MDM2 binds p53 and stimulates protein degradation, inhibiting p53 activity. The Arf tumor suppressor, a product of the INK4A locus, stimulates p53 activity antagonizing MDM2-dependent degradation. Transgenic mice with an extra copy of the Arf gene, along with an extra-copy of p53 gene (super-Arf/p53 (s-Arf/p53) mice) demonstrated increased activity of p53 and enhanced expression of p53-dependent p21 and antioxidant Sesn1 and Sesn2 genes. These mice were resistant to cancer, similar to the p53Tg mice, and fibroblasts from s-Arf/p53 mice were resistant to immortalization and transformation, implying low susceptibility of these mice to carcinogenesis. In contrast to previous models, these mice had an extended average lifespan of 16% and show signs of delayed aging as evident by the test on neuromuscular coordination (tightrope success test) and hair re-growth test. Aging is associated with the accumulation of DNA-damage and oxidative stress, and s-Arf/p53 mice exhibited decreased levels of DNA damage as illustrated by H2AX staining and decreased oxidative stress evident from analysis of ROS in splenocytes, decreased lipid peroxidation and low abundance of carbonylated proteins in liver. The s-Arf/p53 mice were also resistant to oxidative stress, emphasizing the potential role of the mechanisms of stress response in suppression of aging and carcinogenesis[90]. This data is in concordance with previous observations that showed that inactivation of p53 or its upstream regulator ATM decreased lifespan and caused accumulation of oxidative damage in mice[62, 91]. Both p53- and ATM-null mouse strains were predisposed to cancer, and these phenotypes were prevented by antioxidant NAC treatment[62, 92]. Interestingly, the activity of p53 is decreased with age supporting a concept that p53 might be an important anti-aging factor[93].

Suppression of carcinogenesis was not the primary function of p53 in evolution as p53 is found in the organisms, such as Caenorhabditis elegans and Drosophila Melanogaster, which do not develop cancer. In the Drosophila model, overexpression of p53 in adult flies increased the lifespan of males, but limited lifespan in female flies. Also, the moderate overexpression of p53 during larvae stage extended lifespan in both male and female flies. p53-deficient flies were sick and had a decreased lifespan[94]. It is possible that p53 controls the accumulation of damages as well as other functions. Interestingly, the overexpression of dominant-negative form of p53 in flies brain extended their lifespan [94]. This data suggests that p53 can play an opposite role in lifespan regulation and aging in the peripheral organs and in the brain, where it can potentiate hormone production or other processes affecting aging. p53 can also regulate hermesis in response to γ-irradiation[95] and, moreover, p53 also potentiates life extension in response to the mitochondrial stress associated with downregulation of mitochondrial genes[96]. Accordingly, it was reported that the positive and negative effects of p53 on lifespan was dependent on the level of mitochondrial bioenergetic stress[97].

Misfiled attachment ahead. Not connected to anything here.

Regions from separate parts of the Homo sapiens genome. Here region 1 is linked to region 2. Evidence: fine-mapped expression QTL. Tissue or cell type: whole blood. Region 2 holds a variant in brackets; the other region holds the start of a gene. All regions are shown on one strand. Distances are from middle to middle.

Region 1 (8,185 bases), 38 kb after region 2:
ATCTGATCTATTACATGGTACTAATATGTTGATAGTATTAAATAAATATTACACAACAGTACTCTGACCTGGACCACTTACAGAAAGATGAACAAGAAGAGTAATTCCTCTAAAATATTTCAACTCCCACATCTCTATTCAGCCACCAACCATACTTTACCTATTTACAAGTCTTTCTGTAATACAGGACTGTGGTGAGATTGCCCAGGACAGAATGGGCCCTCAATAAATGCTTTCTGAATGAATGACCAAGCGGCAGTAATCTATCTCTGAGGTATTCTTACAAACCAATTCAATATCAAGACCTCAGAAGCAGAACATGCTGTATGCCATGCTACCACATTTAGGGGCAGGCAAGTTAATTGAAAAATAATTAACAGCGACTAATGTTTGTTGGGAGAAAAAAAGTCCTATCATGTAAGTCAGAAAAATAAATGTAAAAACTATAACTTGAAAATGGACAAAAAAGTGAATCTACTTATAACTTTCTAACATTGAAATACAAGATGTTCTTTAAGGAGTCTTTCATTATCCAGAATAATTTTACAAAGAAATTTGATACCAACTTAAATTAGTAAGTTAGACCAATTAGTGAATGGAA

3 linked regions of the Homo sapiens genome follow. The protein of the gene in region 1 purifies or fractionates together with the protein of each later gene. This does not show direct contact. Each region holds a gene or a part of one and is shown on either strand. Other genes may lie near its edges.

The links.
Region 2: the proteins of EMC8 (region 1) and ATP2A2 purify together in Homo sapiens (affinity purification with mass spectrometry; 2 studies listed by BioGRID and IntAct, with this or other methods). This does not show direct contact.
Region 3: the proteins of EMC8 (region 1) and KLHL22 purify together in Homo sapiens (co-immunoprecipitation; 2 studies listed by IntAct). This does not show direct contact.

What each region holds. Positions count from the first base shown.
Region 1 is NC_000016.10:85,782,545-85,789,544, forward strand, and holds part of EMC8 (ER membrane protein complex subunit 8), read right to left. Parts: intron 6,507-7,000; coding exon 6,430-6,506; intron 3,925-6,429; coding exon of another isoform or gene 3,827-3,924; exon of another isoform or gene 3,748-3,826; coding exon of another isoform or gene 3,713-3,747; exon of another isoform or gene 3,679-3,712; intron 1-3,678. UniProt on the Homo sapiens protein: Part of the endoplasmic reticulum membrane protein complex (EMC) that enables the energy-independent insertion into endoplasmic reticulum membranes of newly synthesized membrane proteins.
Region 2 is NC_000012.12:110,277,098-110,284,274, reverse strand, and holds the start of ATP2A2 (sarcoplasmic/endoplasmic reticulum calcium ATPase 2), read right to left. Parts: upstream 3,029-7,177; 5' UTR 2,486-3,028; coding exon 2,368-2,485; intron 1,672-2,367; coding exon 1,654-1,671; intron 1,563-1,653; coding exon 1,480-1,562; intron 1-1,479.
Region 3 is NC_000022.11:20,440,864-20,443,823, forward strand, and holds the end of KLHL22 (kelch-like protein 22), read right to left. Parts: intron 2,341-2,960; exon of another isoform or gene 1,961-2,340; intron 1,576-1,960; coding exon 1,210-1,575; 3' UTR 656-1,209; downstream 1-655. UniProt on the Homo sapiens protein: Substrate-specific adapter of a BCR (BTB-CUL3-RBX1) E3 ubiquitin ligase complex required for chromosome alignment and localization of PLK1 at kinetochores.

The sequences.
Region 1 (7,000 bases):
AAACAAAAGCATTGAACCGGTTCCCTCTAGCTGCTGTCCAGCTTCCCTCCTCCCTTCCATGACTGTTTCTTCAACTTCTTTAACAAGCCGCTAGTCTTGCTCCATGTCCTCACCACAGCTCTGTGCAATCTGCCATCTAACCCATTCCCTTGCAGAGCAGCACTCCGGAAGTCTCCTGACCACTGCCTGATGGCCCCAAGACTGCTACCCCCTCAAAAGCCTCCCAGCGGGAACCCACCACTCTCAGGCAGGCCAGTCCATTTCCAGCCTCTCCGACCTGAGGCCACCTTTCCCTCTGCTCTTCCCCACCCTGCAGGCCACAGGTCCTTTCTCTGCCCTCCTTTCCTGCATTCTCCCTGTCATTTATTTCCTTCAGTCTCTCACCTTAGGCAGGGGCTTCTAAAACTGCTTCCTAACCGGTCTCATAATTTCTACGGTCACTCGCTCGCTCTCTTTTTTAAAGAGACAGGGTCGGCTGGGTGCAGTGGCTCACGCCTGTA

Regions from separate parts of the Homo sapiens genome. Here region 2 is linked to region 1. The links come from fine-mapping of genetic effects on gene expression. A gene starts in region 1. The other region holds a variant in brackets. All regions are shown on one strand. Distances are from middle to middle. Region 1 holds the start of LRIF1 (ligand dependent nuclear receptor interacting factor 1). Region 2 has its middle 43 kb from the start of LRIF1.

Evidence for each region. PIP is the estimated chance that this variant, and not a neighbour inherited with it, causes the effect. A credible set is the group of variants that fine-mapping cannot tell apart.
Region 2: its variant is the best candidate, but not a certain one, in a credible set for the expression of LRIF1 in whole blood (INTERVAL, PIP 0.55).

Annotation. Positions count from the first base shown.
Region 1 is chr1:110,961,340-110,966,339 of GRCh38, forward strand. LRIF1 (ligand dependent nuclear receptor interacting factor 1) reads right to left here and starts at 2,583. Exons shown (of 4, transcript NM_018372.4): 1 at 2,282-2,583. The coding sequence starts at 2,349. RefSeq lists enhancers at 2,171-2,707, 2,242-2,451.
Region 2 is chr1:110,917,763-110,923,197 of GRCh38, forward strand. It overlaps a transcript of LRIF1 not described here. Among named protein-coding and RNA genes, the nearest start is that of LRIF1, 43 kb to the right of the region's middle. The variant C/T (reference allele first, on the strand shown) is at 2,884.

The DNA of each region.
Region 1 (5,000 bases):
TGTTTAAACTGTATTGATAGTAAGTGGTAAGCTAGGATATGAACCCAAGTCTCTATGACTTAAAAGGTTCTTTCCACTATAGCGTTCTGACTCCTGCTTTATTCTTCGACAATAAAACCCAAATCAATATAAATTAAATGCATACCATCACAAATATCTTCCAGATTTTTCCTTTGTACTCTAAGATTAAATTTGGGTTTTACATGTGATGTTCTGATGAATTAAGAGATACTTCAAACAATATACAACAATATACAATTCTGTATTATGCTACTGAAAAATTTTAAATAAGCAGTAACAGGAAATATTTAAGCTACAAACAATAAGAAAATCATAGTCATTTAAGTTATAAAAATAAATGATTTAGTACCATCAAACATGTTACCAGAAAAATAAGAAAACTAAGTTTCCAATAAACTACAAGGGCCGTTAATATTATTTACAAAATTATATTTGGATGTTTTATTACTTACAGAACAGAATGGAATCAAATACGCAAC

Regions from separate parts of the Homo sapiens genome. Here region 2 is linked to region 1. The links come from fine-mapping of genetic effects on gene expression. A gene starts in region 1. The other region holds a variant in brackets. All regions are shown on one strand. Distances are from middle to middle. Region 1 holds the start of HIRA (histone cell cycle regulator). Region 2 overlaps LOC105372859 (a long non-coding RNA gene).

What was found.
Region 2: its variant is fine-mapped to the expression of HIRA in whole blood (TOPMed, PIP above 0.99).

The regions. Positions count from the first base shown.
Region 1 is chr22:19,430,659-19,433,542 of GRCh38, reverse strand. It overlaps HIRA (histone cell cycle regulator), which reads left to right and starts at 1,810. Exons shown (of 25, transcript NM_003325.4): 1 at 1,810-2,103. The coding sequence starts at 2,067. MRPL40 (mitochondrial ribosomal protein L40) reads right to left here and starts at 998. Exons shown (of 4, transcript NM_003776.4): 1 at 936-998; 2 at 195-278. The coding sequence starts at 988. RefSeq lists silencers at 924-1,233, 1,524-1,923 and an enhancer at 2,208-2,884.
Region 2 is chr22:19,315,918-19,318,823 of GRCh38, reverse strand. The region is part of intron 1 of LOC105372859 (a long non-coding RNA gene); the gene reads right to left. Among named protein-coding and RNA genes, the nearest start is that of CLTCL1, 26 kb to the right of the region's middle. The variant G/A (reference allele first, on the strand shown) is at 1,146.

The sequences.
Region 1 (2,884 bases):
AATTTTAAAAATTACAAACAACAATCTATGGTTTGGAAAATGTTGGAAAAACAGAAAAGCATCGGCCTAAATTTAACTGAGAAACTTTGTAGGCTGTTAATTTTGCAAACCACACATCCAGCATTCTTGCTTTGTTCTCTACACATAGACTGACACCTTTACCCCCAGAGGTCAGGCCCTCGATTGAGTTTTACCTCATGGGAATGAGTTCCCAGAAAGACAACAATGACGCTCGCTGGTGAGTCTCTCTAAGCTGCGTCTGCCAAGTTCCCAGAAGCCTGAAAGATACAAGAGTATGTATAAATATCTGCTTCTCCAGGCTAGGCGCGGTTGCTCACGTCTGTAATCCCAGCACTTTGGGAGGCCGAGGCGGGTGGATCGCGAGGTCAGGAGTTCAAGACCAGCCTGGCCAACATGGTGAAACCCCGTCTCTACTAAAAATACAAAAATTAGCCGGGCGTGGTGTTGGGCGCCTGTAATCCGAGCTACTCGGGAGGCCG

Figure 2.

Tumor-suppressor p53 regulates lifespan and suppresses age-related diseases. p53 is activated in response to different stress insults and dependent on the stress intensity triggers different sets of genes either supporting pro-survival or cell death programs. p53 can support longevity and suppress age-related diseases via regulation of DNA-repair, cell cycle, metabolism and antioxidant response. Otherwise p53 eliminates damaged and potentially dangerous cells through activation of apoptosis or senescence, suppressing carcinogenesis.


4. Role of FoxO family in cellular processes and longevity

Another group of proteins playing a critical role in the lifespan regulation and aging are the transcription factors of the FoxO family. Analysis of Caenorhabditis elegans mutants, which extended lifespan of the worms, led to the identification of DAF2 and AGE1 genes, the orthologues of the mammalian In/IGF1R and PI3K genes respectively. Simultaneous inactivation of DAF16 suppressed extended lifespan phenotype of the DAF2- and AGE1- mutants providing a link between DAF2, AGE1 and DAF16. There is only one FoxO gene in invertebrate genome (DAF16 in Caenorhabditis elegans; dFoxO in Drosophila Melanogaster) while a mammalian genome is composed of four members FoxO1, FoxO3A, FoxO4 and FoxO6[98]. In spite of high sequence similarity and recognition similar sequences in the promoters of target genes, the mammalian FoxO family members have different tissue-specific expression and potentially different, although overlapping, functions in the organism. According to knockout studies, inactivation of FoxO1 is embryonically lethal due to insufficient vascularisation of the embryo. FoxO3A-deficient animals are viable, although demonstrate defects in ovarian follicle activation, while FoxO4-deficient animals are viable with no significant abnormalities[98].